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Postcards from Ohio

In every corner of the state, Ohio will impress and possibly surprise your group.

Unexpected gems in big-city neighborhoods and quaint towns juxtapose gorgeous scenery and numerous activities for a memorable journey. Starting in Columbus and heading north to the Lake Erie region before looping back to Hocking Hills State Park, I received a warm Midwestern welcome when I toured the state last summer.

German Village, Columbus

Like many cities, Columbus has several historic neighborhoods, each with a distinctive story and culture. Just south of downtown Columbus, I stepped into a bygone era at German Village, the city’s first designated historic district. Brick cottages with slate roofs, cobblestone streets, gated gardens and window planters bursting with flowers charm all who visit. Today’s district is smaller than the original, but there are plenty of sights in its 233 acres. Schiller Park, the neighborhood’s 23-acre centerpiece, looks much as it did in 1898. Smaller homes fill the south side of the district, and elaborate Italianates and Victorians occupy the north side.

At the red-brick Meeting House, my introduction to the village started with a short video that detailed the neighborhood’s history. Afterward, local author John Clarke took me on a fascinating walking tour, sharing the history of almost every building that we passed. Step-on tours are another of his specialties. It’s all published in his new book, “German Village Stories Behind the Bricks.”

“Families came here in the 1830s, and some still live here today,” said Clarke. “This area looks much as it did 100 years ago and has several of the most celebrated restaurants in Columbus.”

Lunch at fifth-generation-owned Schmidt’s, with its German buffet and house-made sausages, was a boisterous affair. Dinner at upscale Lindey’s, one of Columbus’ most distinguished restaurants, featured a medley of tasty American dishes. Another highlight, the Book Loft ranks as the nation’s largest independent bookstore, selling thousands of titles. There is even a map to navigate the store. If it weren’t for the fascinating architecture and Clarke’s stories, I could have spent the afternoon wandering its 32 themed rooms, with floor-to-ceiling bookshelves and different music playing in each nook.

Dublin and Hilliard

Bridging the gap between Dublin, Ireland, and Dublin, Ohio, this community on the northwest side of Columbus touts a spunky Irish attitude. Downtown Dublin’s limestone buildings reflect the Old World, and boutiques and sweet shops make this a delightful spot.

I visited the establishments on the Four-Leaf Clover Scavenger Hunt, which is available for groups: Ha’penny Bridge Imports of Ireland, Our Cupcakery, TehKu Tea and the Sisters Sweet Shoppe. At Ha’penny Bridge Imports, the owner tailors talks around Irish celebrations, and Our Cupcakery offers cake-decorating classes as well as a decorate-your-own-cupcake counter.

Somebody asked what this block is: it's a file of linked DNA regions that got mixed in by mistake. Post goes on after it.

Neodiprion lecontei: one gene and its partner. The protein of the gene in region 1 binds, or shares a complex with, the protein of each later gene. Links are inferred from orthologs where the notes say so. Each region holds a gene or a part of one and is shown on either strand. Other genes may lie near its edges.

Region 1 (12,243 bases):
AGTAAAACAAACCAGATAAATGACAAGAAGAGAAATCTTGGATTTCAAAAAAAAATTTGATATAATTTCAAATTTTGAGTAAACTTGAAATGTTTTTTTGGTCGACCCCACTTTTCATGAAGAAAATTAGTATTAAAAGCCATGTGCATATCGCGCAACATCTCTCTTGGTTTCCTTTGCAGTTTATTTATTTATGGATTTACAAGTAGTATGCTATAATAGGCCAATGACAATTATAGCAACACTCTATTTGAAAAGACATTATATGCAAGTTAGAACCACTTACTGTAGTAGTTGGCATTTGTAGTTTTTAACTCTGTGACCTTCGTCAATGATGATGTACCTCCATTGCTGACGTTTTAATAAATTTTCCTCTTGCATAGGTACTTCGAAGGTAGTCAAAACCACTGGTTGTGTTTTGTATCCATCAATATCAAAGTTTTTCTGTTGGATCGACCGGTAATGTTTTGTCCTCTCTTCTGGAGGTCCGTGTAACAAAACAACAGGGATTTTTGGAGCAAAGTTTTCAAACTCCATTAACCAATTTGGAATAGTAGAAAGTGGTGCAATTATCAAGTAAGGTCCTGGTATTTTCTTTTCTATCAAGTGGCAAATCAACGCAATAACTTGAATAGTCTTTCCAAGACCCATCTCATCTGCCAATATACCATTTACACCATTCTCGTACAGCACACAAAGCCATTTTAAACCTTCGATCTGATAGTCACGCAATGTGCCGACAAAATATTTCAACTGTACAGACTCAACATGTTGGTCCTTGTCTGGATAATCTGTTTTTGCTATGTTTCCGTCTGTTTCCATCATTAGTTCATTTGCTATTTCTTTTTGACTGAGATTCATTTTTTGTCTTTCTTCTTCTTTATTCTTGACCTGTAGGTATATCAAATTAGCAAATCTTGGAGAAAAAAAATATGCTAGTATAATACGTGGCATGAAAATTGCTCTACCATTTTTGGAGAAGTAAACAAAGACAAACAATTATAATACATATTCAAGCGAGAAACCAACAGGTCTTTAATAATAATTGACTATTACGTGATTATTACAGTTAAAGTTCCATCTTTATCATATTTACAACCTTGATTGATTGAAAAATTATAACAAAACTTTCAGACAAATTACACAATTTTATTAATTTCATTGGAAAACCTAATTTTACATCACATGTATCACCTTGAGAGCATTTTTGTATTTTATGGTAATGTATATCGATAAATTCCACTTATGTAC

Near downtown Dublin, many locals and visitors head to the Morgan House for dining and shopping. This former log cabin, named after famed Civil War veteran John Hunt Morgan, has seen several expansions since it was moved to its current site in 1985. A labyrinth of rooms displays Ohio-made products, gifts, clothing, gourmet food, furniture, home decor and more. The restaurant serves lunch only and easily accommodates groups. Afterward, I stopped by the Richens Timm Academy of Irish Dance to watch practice. Irish dancing is a mainstay in this neighborhood.

“By far, one of our best group experiences is Irish Dance 101,” said Amanda Mikkelson, group sales manager at the Dublin Convention and Visitors Bureau. “Owner John Timm won the Senior Men’s World Championship in Irish dancing in 1993.”

Established in 1853, the nearby town of Hilliard commemorates its beginnings at the Historic Village at Weaver Park. The village buzzes with activity as costumed docents lead tours and give demonstrations that offer a glimpse into 1800s life. Except for the museum, each original building on the three acres was moved on-site; they include a 19th-century truss bridge, a log cabin, a one-room schoolhouse, an election wagon and a caboose. Tours start in the 1855 Collwell Chapel. The museum displays vignettes of 1800s life: a barber shop, a general store and more.

Elizabeth Hey

Elizabeth Hey is a member of Midwest Travel Journalists Association and has received numerous awards for her writing and photography. Follow her on Instagram and Facebook @travelbyfork.